In severe cases a presumptive diagnosis may be based on the history, signs and lesions. Histology may be beneficial in some cases, as may identification and quantification of toxins in samples of feed or feed residue. Differentiate from poor nutrition, poor management, physical damage to tissues, and infectious bursal disease.
The most effective treatment is removal of the source of toxins. Addition of antifungal feed preservatives is also helpful. Increasing protein level in the feed until mortality reduces may also be beneficial. Administration of soluble vitamins and selenium (0.2 ppm), along with finely divided copper sulphate in the feed 1kg/ton for 7 days (where approved) has been used.
Mycotoxicoses may be prevented by careful choice of feed raw materials, reduction in water content of the raw materials and hygienic storage. Antimycotic feed additives may also be used but may not deal with toxins already formed. Feeds with high levels of fishmeals are particularly susceptible and should not be stored for more than 3 weeks. Pelletising feed may reduce fungal counts but does not affect toxins. Certain minerals additives have been shown to bind mycotoxins and reduce their effects. Good stock control, management of feeders and bins, and avoidance of feed spillage are all important.
usually in less than 48 hours. high levels of most growth promotors and normal levels of ionophore anticoccidials also help. usually of the mid. Ruffled feathers. other debilitating diseases. Inappetance. caused by Clostridium perfringens and characterised by a fibrino-necrotic enteritis. Closed eyes.M.Abubakar. Diagnosis A presumptive diagnosis may be made based on flock history and gross lesions Confirmation is on the observation of abundant rods in smears from affected tissues and a good response to specific medication. Reflux of bile-stained liquid in the crop if upper small intestine affected. in ducks possibly heavy strains. Affected birds tend to be dehydrated and to undergo rapid putrefaction. Sudden death in good condition (ducks). high viscosity diets (often associated with high rye and wheat inclusions in the diet). in drinking water. Intestinal mucosa with diptheritic membrane.small intestine. or Bacitracin in feed (e. Dark coloured diarrhoea. Signs Depression. Immobility.g.Tahir Necrotic Enteritis Introduction An acute or chronic enterotoxemia seen in chickens. Predisposing factors include coccidiosis/coccidiasis. Prevention Penicillin in feed is preventive. neomycin and erythromycin are used in the USA. Spores of the causative organism are highly resistant. Mortality may be 5-50%. Infection occurs by faecal-oral transmission. contaminated feed and/or water. Post-mortem lesions Small intestine (usually middle to distal) thickened and distended. usually around 10%. phenoxymethyl penicillin. diet (high protein). Treatment of ducks is not very successful. 100 ppm).g. Water medication for 3-5 days and in-feed medication for 5-7 days depending on the severity. Treatment Penicillins (e. Probiotics may limit multiplication of bacteria and toxin 102 . turkeys and ducks worldwide. amoxycillin). Intestinal contents may be dark brown with necrotic material.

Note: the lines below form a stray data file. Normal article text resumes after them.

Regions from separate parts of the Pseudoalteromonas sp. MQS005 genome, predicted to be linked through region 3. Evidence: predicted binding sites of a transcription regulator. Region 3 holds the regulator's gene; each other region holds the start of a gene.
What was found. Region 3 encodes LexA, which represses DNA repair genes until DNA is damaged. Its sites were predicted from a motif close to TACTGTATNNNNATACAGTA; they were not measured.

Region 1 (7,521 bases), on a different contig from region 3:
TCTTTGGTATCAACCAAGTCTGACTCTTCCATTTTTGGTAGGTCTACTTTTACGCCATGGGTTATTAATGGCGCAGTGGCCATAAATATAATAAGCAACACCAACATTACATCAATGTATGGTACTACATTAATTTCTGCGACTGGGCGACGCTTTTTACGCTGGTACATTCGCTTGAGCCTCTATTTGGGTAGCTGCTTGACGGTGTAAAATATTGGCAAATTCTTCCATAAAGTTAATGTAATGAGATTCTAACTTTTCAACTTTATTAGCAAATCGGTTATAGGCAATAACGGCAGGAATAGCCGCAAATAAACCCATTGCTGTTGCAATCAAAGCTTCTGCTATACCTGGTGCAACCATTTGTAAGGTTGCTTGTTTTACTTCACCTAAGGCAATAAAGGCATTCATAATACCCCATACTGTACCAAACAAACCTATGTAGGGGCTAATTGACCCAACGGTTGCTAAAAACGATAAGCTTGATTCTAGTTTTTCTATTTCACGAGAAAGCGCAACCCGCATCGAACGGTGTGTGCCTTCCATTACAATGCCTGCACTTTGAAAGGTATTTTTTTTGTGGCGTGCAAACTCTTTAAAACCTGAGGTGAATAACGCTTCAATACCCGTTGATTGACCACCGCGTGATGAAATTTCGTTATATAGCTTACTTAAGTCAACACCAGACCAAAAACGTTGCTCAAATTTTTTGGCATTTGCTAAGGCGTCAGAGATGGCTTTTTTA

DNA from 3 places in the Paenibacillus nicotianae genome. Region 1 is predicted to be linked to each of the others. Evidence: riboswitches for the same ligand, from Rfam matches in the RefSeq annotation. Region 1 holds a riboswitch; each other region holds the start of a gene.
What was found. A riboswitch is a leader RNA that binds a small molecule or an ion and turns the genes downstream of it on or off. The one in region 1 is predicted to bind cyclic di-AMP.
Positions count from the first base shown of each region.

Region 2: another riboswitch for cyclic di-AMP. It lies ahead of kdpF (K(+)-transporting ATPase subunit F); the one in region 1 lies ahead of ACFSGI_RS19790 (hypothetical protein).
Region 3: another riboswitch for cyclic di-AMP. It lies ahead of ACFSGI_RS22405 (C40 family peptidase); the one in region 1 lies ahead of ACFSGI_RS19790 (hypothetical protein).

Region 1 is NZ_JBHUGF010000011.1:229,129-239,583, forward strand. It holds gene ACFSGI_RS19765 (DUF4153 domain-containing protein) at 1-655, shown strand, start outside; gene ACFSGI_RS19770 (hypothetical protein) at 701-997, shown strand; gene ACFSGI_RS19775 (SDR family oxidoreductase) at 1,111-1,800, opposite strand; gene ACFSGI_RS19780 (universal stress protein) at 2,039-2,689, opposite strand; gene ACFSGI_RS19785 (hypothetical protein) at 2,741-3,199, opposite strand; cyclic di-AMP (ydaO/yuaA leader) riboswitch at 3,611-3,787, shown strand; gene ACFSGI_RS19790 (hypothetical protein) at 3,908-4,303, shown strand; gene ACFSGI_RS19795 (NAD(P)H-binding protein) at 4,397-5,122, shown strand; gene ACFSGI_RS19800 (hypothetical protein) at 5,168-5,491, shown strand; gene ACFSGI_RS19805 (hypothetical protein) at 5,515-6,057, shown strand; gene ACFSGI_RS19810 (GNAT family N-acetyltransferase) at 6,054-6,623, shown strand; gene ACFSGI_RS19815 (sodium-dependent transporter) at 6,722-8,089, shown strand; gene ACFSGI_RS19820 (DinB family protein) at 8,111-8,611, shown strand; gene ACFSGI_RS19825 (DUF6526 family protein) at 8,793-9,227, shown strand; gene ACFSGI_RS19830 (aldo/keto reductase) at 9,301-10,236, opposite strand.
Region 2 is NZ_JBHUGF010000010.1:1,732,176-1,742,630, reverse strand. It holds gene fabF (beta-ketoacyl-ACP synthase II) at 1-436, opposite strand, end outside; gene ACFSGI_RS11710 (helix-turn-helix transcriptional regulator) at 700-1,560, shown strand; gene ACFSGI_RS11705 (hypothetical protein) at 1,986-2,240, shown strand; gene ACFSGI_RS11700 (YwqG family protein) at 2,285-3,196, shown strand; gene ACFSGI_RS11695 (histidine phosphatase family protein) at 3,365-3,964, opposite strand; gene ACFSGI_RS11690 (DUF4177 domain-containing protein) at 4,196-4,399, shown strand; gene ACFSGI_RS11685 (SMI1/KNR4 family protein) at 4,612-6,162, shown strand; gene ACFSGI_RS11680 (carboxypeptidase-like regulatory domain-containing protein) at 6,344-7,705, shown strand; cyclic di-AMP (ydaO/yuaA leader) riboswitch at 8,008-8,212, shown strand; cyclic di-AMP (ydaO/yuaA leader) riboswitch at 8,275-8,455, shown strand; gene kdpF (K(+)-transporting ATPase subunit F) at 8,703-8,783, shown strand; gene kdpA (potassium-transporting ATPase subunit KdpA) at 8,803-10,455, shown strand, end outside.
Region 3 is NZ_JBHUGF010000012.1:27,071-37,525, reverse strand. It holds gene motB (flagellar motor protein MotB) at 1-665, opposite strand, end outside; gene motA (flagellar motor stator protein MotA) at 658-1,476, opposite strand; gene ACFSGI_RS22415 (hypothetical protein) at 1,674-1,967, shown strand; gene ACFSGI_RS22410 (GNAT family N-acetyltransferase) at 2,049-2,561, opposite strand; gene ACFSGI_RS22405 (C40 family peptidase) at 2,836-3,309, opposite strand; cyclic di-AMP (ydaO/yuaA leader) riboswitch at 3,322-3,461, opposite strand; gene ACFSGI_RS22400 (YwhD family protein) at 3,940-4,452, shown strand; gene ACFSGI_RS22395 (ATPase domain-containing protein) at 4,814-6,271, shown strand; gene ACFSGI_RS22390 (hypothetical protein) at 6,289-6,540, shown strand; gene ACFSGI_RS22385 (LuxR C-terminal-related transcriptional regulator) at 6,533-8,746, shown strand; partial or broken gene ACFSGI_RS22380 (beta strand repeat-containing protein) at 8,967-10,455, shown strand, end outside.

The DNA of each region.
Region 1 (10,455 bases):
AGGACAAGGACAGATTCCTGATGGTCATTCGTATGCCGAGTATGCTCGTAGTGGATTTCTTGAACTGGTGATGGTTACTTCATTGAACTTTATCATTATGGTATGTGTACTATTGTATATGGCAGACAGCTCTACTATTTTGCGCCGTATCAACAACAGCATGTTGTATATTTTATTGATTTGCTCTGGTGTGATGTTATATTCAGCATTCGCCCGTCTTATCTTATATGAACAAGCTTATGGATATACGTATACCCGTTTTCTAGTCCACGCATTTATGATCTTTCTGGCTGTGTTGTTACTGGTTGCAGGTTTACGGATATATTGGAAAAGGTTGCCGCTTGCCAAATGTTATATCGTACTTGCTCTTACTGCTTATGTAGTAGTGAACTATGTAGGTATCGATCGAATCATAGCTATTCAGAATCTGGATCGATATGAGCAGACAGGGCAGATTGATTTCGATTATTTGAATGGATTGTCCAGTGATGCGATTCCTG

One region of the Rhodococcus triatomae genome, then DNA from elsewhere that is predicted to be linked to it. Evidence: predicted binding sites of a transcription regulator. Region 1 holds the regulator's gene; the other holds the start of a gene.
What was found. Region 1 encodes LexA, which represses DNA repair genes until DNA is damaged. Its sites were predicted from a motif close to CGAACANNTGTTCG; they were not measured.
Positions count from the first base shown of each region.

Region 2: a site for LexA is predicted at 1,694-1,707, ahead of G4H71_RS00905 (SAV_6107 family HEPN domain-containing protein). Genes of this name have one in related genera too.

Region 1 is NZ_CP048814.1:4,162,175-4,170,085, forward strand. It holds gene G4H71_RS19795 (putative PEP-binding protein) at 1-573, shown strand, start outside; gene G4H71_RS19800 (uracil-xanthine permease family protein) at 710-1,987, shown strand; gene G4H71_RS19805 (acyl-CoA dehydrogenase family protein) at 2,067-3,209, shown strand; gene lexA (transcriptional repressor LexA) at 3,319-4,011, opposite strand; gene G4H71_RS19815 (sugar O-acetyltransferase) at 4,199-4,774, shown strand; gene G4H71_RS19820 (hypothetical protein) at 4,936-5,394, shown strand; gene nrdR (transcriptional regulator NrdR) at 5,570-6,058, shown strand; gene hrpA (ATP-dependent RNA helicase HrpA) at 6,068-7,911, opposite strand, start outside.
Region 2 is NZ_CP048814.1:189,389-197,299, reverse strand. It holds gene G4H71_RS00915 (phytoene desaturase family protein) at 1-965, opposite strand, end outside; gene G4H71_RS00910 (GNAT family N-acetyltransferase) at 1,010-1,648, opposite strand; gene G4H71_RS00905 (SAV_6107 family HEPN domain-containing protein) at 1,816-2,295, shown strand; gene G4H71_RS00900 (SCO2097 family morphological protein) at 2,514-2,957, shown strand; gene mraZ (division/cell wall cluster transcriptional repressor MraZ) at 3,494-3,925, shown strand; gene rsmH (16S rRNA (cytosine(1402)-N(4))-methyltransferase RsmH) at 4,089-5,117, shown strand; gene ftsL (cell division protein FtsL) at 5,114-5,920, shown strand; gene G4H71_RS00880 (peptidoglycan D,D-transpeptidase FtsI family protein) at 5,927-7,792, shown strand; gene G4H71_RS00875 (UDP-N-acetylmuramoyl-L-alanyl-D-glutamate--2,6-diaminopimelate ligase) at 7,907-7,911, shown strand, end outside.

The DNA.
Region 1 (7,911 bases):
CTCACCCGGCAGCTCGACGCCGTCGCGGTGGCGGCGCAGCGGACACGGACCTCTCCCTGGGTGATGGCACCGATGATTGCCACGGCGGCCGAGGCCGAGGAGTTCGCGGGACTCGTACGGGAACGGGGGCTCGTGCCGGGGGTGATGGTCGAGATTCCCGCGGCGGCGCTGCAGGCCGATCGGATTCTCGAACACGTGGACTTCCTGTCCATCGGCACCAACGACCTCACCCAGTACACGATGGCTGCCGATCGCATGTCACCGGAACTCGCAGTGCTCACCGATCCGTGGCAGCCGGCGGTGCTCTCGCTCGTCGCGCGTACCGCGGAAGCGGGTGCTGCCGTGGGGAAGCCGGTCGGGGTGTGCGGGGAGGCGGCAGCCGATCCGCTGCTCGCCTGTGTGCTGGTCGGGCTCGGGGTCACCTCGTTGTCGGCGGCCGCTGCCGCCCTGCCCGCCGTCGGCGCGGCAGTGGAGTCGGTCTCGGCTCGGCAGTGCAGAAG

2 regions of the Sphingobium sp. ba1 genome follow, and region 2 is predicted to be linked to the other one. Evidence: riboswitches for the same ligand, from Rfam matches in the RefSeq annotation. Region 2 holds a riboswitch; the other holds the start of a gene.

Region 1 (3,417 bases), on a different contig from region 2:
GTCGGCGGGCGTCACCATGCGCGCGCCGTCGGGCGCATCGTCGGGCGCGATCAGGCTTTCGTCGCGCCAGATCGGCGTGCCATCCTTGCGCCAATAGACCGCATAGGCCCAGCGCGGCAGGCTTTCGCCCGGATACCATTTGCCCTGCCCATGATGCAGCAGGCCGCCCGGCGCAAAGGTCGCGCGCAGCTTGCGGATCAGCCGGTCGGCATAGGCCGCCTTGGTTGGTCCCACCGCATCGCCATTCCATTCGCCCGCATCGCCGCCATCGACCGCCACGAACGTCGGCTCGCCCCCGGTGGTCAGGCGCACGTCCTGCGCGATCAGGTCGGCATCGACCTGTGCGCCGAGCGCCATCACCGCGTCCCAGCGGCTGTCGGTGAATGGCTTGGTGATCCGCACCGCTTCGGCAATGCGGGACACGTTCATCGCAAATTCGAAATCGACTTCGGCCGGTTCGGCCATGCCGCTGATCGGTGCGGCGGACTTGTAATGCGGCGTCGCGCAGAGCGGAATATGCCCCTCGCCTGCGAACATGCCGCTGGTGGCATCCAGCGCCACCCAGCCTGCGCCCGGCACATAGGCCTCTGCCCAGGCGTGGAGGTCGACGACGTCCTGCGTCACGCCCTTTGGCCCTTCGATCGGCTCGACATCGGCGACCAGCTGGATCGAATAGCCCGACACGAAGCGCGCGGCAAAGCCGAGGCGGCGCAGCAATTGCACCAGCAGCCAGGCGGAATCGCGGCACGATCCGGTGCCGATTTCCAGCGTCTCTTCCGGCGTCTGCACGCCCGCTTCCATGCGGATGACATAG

It is not usually vertical (but chicks may become infected in hatcheries from contaminated shells). Four manifestations have been identified: ND . ND . birds. ND . Signs are typically of disease of the nervous. turkeys. Higher mortality is seen in velogenic disease in unvaccinated stock. Can affect any age. sometimes subclinical. In many countries local regulations or market conditions prevent the routine use of many of these options. the upper has formed a thick crust of necrotic material. The sample at the bottom of the picture is still focal. pigeons and ducks.production.Lentogenic . which is of variable pathogenicity. It is highly virulent for chickens. Transmission is via aerosols.Mesogenic .Neurotropic Velogenic . Figure 25. These viruses have sometimes been used as vaccines in previously immunised birds. The virus involved is Paramyxovirus PMV-1. Affected species include chickens. respiratory or reproductive systems. Severe lesions of necrotic enteritis affecting the small intestine of broilers.Velogenic Viscerotropic (VVND) . Other species can be infected including mammals occasionally (e.sometimes called 'asiatic' or exotic.Mild disease.Mortality and nervous signs in adult. conjunctivitis in man). Newcastle Disease (Paramyxovirus 1) Introduction Paramyxovirus 1 or Newcastle Disease is a highly contagious viral disease affecting poultry of all ages.g. 103 . fomites. visitors and imported psittacines (often asymptomatic). Intestinal lesions are absent. Morbidity is usually high and mortality varies 0-100%. less for turkeys and relatively apathogenic in psittacines. The condition is rarely diagnosed in ducks but is a possible cause of production drops/fertility problems. ND .Acute and fatal in chickens of any age causing neurological and some respiratory signs. Strains can be developed as vaccines.